Case Report

Post-partum sequential occurrence of two diverse transfusion reactions (transfusion associated circulatory overload and transfusion related acute lung injury) Rudrashish Haldar, Sukhen Samanta1 Department of Anaesthesiology, Sanjay Gandhi Post Graduate Institute of Medical Sciences, Lucknow, Uttar Pradesh, 1Critical Care Medicine Sanjay Gandhi Post Graduate Institute of Medical Sciences, Lucknow, Uttar Pradesh, India

ABSTRACT Transfusion associated circulatory overload (TACO) and transfusion related acute lung injury (TRALI) are two dissimilar pathological conditions associated with transfusion of blood products where the time course of the events and clinical presentation overlap leading to uncertainty in establishing the diagnosis and initiating the treatment, which otherwise differs. We encountered a case where a patient of post-partum hemorrhage developed TACO in the immediate post-operative period due to aggressive resuscitative attempts with blood products. The patient’s condition was appropriately diagnosed and was managed according to the clinical scenario, and the condition abated. Subsequently, on the third post-operative day the patient again required blood product transfusions following which the patient developed TRALI, the diagnosis of which was also established and adequate treatment strategy was undertaken. Key Words: Human leucocyte antigen antibody, pulmonary edema, transfusion associated circulatory overload, transfusion related acute lung injury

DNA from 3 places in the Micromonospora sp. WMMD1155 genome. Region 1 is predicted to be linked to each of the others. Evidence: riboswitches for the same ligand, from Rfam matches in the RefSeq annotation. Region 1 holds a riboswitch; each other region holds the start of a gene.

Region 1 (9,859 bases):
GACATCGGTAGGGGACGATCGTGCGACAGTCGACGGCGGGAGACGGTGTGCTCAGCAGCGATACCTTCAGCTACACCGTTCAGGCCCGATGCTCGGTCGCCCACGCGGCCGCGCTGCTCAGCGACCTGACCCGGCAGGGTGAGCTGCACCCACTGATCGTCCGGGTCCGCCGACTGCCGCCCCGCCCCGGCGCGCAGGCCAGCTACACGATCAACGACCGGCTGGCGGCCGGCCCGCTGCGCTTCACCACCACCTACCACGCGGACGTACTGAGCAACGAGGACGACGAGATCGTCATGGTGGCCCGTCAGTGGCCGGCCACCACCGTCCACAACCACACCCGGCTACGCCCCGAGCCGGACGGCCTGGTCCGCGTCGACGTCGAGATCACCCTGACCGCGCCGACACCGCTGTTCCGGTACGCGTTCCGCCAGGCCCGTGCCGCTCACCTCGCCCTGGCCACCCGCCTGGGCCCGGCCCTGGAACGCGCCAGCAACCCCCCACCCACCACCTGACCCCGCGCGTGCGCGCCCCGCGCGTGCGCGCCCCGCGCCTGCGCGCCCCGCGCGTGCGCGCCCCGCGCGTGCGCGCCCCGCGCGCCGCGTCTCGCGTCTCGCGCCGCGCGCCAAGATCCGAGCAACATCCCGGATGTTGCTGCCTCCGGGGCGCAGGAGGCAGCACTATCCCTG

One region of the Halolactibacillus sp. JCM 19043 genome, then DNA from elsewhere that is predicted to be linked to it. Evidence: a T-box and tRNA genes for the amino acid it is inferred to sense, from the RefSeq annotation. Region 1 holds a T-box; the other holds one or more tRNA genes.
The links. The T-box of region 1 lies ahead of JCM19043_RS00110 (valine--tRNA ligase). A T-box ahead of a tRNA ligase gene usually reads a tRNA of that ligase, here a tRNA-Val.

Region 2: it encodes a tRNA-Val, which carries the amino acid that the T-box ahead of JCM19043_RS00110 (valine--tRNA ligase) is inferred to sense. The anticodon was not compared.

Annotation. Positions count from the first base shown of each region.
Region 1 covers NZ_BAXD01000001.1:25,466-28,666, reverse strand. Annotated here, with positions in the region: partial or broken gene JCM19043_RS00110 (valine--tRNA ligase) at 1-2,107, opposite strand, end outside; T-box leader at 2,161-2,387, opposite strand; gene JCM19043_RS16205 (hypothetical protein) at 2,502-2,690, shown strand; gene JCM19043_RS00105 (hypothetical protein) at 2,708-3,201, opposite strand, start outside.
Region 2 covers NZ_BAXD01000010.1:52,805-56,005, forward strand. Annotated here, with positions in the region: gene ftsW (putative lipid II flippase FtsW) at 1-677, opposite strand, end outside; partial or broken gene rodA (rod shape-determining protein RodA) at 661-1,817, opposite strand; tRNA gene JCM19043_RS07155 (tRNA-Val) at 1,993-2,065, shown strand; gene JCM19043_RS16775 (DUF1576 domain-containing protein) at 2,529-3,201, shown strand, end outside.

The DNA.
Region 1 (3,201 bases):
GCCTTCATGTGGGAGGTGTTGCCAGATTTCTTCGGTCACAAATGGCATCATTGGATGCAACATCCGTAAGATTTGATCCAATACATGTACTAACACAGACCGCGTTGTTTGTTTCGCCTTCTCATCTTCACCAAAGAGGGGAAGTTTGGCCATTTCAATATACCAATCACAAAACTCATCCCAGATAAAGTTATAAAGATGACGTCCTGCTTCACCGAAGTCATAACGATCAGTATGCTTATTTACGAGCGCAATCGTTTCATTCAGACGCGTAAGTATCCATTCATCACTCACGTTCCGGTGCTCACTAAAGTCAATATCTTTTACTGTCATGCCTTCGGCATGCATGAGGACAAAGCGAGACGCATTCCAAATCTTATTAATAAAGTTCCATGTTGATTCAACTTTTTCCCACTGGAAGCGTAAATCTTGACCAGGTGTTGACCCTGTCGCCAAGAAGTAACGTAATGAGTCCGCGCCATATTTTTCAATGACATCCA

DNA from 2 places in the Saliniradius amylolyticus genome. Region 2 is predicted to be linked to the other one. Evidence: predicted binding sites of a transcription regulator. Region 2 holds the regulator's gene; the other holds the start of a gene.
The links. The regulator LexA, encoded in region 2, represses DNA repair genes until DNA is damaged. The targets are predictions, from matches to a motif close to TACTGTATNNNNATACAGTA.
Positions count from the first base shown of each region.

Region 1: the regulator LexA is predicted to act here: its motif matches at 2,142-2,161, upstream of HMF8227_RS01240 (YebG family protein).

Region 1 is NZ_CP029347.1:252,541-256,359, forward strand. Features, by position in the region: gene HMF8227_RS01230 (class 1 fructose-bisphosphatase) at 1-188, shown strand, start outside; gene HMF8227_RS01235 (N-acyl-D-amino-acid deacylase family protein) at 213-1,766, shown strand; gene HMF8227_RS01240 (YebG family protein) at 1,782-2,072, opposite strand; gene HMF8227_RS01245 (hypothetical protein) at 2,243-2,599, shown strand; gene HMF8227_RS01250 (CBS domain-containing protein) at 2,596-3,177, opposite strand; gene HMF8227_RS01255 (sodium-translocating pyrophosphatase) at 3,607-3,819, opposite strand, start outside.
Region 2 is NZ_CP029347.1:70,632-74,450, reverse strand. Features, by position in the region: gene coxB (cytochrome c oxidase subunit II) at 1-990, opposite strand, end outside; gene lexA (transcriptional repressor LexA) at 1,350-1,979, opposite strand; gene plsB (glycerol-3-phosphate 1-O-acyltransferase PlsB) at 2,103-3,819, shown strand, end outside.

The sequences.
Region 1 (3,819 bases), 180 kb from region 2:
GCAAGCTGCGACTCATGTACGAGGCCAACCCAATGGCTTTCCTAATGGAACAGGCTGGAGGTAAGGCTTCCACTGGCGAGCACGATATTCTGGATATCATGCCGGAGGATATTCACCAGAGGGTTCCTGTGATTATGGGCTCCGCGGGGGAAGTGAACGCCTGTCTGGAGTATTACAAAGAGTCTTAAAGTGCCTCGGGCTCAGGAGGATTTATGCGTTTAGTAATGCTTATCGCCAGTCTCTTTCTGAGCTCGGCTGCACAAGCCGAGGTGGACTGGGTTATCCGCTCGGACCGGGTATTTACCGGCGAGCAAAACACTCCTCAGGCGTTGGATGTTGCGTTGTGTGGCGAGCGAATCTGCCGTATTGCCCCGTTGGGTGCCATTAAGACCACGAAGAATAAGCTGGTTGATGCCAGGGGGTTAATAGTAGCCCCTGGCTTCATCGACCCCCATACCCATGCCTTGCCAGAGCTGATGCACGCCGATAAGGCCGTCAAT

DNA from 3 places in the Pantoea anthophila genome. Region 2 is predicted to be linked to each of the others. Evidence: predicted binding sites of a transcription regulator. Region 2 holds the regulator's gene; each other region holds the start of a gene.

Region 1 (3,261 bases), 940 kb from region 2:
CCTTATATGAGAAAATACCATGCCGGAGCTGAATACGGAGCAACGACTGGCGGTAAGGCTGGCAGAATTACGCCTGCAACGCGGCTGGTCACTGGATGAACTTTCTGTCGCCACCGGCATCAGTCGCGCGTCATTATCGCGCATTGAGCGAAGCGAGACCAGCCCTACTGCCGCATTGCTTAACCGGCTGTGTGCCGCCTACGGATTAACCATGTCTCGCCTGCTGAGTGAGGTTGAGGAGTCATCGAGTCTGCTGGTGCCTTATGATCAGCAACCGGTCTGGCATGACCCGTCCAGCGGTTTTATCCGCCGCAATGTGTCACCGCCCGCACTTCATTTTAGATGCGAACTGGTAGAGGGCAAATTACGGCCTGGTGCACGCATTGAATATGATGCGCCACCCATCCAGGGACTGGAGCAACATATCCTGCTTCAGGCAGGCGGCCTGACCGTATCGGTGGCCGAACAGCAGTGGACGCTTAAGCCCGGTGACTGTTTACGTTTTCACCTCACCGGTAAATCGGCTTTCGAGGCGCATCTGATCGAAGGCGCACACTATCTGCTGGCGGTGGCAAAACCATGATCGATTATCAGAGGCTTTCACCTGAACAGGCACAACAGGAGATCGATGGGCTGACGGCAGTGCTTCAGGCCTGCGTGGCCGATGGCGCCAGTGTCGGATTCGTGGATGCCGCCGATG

INTRODUCTION Pulmonary edema with resultant hypoxemia occurring within 6 h of transfusion creates a diagnostic dilemma between transfusion associated circulatory overload (TACO) and transfusion related acute lung injury (TRALI). TACO is a form of hydrostatic edema, which occurs due to volume overload temporally associated with blood product transfusion. TRALI, on the other hand, is a form of permeability edema, which occurs due to leakage of fluid into the alveolar space due to diffuse alveolar capillary damage. We present a case wherein a Address for correspondence: Dr. Rudrashish Haldar, E-mail: [email protected] Access this article online Quick Response Code: Website: www.onlinejets.org

DOI: 10.4103/0974-2700.120378

Journal of Emergencies, Trauma, and Shock I 6:4 I Oct - Dec 2013